Monday, March 16, 2009

Jim Cramer Is Getting A Raw Deal

As if American journalism needed any more bruises lately, last Thursday saw the spectacle of a Financial News Organization (CNBC) being surgically eviscerated by a comedian with a better research staff (Jon Stewart) than CNBC apparently was using.

Of course, Stewart didn't have CNBC on the show as his guest. He had Jim Cramer, the comically bellicose host of MAD MONEY, a soon-to-be canceled show on CNBC. Cramer has the misfortune to be a perfect symbol of financial reporting on televsion - entertaining, shallow, and misleading. Thus ruining him feels like ruining all the people who kept telling you that Bear Stearns was a safe investment.

The interview was an awful lot like that episode of CROSSFIRE a few years back, when Stewart went similarly non-comic on their asses; berating the show for promoting an artificially binary argument between the left and right rather than just featuring real discussion. And I suspect the fallout will be the same here: Crossfire was canceled, the artificial argument lived on. Symbolic attack, symbolic victory. It only makes sense.

By the way, here's something a little wierd for you style-points people. On THE DAILY SHOW Cramer appeared as he does on his own show, with his sleeves rolled up. Earlier in the day Cramer also did a guest show on MARTHA Stewart's show, and his sleeves were rolled down and buttoned. Even though he was pounding dough. What the hell kind of message does that send? Who gets more dressed up to cook?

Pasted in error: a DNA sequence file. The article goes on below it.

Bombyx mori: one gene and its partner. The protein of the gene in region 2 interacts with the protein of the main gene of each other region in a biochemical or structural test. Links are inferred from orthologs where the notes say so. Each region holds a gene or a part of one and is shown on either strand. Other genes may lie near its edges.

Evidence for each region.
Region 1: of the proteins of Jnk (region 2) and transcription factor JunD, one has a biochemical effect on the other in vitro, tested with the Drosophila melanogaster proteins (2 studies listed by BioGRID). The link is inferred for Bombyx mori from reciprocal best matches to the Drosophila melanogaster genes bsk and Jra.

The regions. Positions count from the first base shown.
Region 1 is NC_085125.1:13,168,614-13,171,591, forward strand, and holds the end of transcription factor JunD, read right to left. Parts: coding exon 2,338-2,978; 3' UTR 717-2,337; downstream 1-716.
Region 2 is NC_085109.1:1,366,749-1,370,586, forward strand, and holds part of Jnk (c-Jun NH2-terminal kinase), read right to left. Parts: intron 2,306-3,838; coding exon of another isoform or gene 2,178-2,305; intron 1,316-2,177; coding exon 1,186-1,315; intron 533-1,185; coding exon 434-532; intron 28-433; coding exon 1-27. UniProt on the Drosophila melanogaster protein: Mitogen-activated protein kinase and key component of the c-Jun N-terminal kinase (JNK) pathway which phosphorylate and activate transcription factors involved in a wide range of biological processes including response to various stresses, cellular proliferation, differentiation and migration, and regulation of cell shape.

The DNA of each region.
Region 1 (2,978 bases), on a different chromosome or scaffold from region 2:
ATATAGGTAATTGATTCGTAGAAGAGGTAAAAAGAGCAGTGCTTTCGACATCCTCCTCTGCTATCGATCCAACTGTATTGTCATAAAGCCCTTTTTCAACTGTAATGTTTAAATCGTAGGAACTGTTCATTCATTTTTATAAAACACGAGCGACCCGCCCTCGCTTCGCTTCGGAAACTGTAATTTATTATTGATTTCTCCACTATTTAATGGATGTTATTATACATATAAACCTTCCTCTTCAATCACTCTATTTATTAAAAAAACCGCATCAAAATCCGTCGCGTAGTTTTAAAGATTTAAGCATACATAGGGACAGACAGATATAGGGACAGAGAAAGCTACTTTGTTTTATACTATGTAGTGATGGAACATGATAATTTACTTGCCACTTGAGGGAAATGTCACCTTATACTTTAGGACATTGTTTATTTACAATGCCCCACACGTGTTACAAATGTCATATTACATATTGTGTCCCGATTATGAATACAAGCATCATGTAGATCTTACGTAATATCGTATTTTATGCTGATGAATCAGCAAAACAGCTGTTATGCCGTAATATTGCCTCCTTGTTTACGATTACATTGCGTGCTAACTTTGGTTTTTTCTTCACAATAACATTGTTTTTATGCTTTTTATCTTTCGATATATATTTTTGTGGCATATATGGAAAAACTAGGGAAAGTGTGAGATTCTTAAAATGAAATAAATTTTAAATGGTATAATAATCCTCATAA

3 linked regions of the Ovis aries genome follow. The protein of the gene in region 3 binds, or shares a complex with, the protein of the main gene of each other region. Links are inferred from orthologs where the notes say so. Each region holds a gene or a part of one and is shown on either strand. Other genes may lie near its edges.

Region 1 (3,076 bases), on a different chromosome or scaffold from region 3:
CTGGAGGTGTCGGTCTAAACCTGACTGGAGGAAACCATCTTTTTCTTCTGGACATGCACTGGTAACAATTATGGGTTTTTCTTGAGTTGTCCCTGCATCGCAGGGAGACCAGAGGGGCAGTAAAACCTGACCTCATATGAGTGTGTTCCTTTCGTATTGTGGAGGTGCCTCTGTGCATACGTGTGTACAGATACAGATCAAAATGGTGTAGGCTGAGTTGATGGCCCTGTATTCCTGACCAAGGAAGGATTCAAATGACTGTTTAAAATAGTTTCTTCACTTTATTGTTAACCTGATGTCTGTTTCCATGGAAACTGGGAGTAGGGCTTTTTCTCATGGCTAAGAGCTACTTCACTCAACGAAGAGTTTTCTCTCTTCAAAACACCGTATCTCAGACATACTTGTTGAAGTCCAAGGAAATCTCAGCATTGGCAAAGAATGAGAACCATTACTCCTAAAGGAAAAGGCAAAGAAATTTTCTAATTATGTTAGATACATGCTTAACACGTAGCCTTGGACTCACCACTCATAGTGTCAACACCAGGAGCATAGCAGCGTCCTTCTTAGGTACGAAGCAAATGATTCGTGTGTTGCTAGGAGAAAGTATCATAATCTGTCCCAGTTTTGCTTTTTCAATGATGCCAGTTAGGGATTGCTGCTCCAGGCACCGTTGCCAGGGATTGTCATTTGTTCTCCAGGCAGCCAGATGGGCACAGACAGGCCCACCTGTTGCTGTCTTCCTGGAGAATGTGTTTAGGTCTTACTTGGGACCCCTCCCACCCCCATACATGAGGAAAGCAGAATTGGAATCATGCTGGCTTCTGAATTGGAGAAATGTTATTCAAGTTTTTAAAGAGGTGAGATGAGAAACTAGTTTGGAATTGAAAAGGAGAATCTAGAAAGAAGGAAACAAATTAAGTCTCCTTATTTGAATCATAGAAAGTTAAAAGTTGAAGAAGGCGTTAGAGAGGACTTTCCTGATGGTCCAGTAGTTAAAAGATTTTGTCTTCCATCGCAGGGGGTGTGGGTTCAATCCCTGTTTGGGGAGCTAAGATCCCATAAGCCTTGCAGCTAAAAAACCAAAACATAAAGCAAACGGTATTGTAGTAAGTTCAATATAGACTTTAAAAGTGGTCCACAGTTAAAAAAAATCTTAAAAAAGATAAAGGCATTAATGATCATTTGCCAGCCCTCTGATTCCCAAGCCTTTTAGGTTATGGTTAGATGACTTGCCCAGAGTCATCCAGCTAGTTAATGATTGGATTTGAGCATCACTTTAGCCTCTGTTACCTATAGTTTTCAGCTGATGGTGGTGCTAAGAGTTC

Okay, aside from Martha Stewart, who?


Vinny said...

"I thought Bear Stearns was honest." Jim Cramer.

I don’t believe this.

I think that Jim Cramer believed that the guys who ran Bear Stearns would pull the same kind of deceptive shenanigans in order to line their own pockets that Cramer pulled when he ran his own hedge fund. Cramer might have thought that there was some limit to what those guys would pull and that wherever that limit lay, there would still be a piece of the pie left over for the shareholders. That is not at all the same thing as thinking they were honest.

This is where I think Jon Stewart nailed it. I don’t think Jim Cramer knew that Bear Stearns was going to collapse. I do think he knew the kind of things that people on Wall Street do to make money and I think he understood the ways in which the interests of the guys running the firms diverge from the interests of the shareholders. The problem is not that the executives at Bear Stearns were not exposed to declines in the stock. The problem is that the benefits of short-term high-risk strategies were enjoyed to a much greater extent by the executives than by the shareholders while the risks were shared equally. This is what I think Cramer understood without ever trying to make his audience understand.

The bonuses at AIG illustrate the problem perfectly. The compensation of the executives who wrote the credit default swaps was structured in such a way that they are entitled to millions of dollars in bonuses even though there actions brought down the company and cost the taxpayers of the United States billions upon billions of dollars. The scale may be enough to shock Cramer, but the basic methodology shouldn't be.

Publius said...

Cramer is getting slimed by the extreme left for one reason... he dissed the Obamamessiah. Cramer is now the left's sacrifice to their God. Amusingly, he is ONE of THEM! Cramer is a leftist that voted for the messiah.

Danielk said...

I'm with Vinny on this one.

It reminds me of this discussion I had about rather it is racist to dislike Obama. I concluded that if you're a far-right partisan there are PLENTY of reasons to hate Obama without racism coming into it.

By the same token, there is much to hate about a man who screams bad financial advice to you daily, no matter who you voted for.